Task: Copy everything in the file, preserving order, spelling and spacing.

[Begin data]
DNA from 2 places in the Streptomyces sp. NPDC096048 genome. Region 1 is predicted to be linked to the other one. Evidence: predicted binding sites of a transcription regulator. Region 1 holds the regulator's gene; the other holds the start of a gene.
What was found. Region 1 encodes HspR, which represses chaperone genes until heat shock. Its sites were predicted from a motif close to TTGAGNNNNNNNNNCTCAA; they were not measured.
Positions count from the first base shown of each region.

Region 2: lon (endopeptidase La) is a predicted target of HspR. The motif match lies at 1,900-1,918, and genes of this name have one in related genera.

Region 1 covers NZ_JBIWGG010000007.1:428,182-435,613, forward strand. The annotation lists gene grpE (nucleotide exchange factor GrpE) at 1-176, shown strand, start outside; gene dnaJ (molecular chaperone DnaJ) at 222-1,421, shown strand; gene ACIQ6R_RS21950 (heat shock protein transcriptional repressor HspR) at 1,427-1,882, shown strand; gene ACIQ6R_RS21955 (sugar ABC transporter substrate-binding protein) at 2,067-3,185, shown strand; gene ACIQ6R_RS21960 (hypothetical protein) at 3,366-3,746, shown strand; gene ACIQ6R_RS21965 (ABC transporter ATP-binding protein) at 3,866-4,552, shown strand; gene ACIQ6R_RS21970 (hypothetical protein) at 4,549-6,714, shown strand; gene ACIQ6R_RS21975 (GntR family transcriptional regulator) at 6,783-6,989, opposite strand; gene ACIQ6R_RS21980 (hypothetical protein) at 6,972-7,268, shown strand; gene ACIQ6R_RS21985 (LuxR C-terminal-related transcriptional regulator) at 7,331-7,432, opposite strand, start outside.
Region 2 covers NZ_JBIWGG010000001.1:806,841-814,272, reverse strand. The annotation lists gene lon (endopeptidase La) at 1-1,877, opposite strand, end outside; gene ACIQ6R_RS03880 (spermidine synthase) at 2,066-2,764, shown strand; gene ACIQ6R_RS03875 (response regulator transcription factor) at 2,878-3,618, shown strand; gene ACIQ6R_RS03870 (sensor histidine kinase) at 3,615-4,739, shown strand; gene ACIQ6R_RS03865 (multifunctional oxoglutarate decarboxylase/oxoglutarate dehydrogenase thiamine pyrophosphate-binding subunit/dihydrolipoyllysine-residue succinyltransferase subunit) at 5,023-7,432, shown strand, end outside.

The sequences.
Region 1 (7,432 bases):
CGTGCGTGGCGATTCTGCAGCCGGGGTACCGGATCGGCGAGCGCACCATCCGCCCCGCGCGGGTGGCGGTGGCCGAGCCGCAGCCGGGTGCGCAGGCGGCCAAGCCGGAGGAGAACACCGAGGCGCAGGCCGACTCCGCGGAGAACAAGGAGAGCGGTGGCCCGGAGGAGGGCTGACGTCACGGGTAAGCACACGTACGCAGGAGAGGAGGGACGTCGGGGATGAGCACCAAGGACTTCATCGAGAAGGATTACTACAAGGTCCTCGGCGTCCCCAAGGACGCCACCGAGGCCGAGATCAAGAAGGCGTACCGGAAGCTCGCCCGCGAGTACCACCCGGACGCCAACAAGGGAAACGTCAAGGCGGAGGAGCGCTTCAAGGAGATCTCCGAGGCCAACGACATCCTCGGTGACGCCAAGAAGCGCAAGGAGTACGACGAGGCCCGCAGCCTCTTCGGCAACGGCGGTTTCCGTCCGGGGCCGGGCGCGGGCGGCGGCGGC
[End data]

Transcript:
DNA from 2 places in the Streptomyces sp. NPDC096048 genome. Region 1 is predicted to be linked to the other one. Evidence: predicted binding sites of a transcription regulator. Region 1 holds the regulator's gene; the other holds the start of a gene.
What was found. Region 1 encodes HspR, which represses chaperone genes until heat shock. Its sites were predicted from a motif close to TTGAGNNNNNNNNNCTCAA; they were not measured.
Positions count from the first base shown of each region.

Region 2: lon (endopeptidase La) is a predicted target of HspR. The motif match lies at 1,900-1,918, and genes of this name have one in related genera.

Region 1 covers NZ_JBIWGG010000007.1:428,182-435,613, forward strand. The annotation lists gene grpE (nucleotide exchange factor GrpE) at 1-176, shown strand, start outside; gene dnaJ (molecular chaperone DnaJ) at 222-1,421, shown strand; gene ACIQ6R_RS21950 (heat shock protein transcriptional repressor HspR) at 1,427-1,882, shown strand; gene ACIQ6R_RS21955 (sugar ABC transporter substrate-binding protein) at 2,067-3,185, shown strand; gene ACIQ6R_RS21960 (hypothetical protein) at 3,366-3,746, shown strand; gene ACIQ6R_RS21965 (ABC transporter ATP-binding protein) at 3,866-4,552, shown strand; gene ACIQ6R_RS21970 (hypothetical protein) at 4,549-6,714, shown strand; gene ACIQ6R_RS21975 (GntR family transcriptional regulator) at 6,783-6,989, opposite strand; gene ACIQ6R_RS21980 (hypothetical protein) at 6,972-7,268, shown strand; gene ACIQ6R_RS21985 (LuxR C-terminal-related transcriptional regulator) at 7,331-7,432, opposite strand, start outside.
Region 2 covers NZ_JBIWGG010000001.1:806,841-814,272, reverse strand. The annotation lists gene lon (endopeptidase La) at 1-1,877, opposite strand, end outside; gene ACIQ6R_RS03880 (spermidine synthase) at 2,066-2,764, shown strand; gene ACIQ6R_RS03875 (response regulator transcription factor) at 2,878-3,618, shown strand; gene ACIQ6R_RS03870 (sensor histidine kinase) at 3,615-4,739, shown strand; gene ACIQ6R_RS03865 (multifunctional oxoglutarate decarboxylase/oxoglutarate dehydrogenase thiamine pyrophosphate-binding subunit/dihydrolipoyllysine-residue succinyltransferase subunit) at 5,023-7,432, shown strand, end outside.

The sequences.
Region 1 (7,432 bases):
CGTGCGTGGCGATTCTGCAGCCGGGGTACCGGATCGGCGAGCGCACCATCCGCCCCGCGCGGGTGGCGGTGGCCGAGCCGCAGCCGGGTGCGCAGGCGGCCAAGCCGGAGGAGAACACCGAGGCGCAGGCCGACTCCGCGGAGAACAAGGAGAGCGGTGGCCCGGAGGAGGGCTGACGTCACGGGTAAGCACACGTACGCAGGAGAGGAGGGACGTCGGGGATGAGCACCAAGGACTTCATCGAGAAGGATTACTACAAGGTCCTCGGCGTCCCCAAGGACGCCACCGAGGCCGAGATCAAGAAGGCGTACCGGAAGCTCGCCCGCGAGTACCACCCGGACGCCAACAAGGGAAACGTCAAGGCGGAGGAGCGCTTCAAGGAGATCTCCGAGGCCAACGACATCCTCGGTGACGCCAAGAAGCGCAAGGAGTACGACGAGGCCCGCAGCCTCTTCGGCAACGGCGGTTTCCGTCCGGGGCCGGGCGCGGGCGGCGGCGGC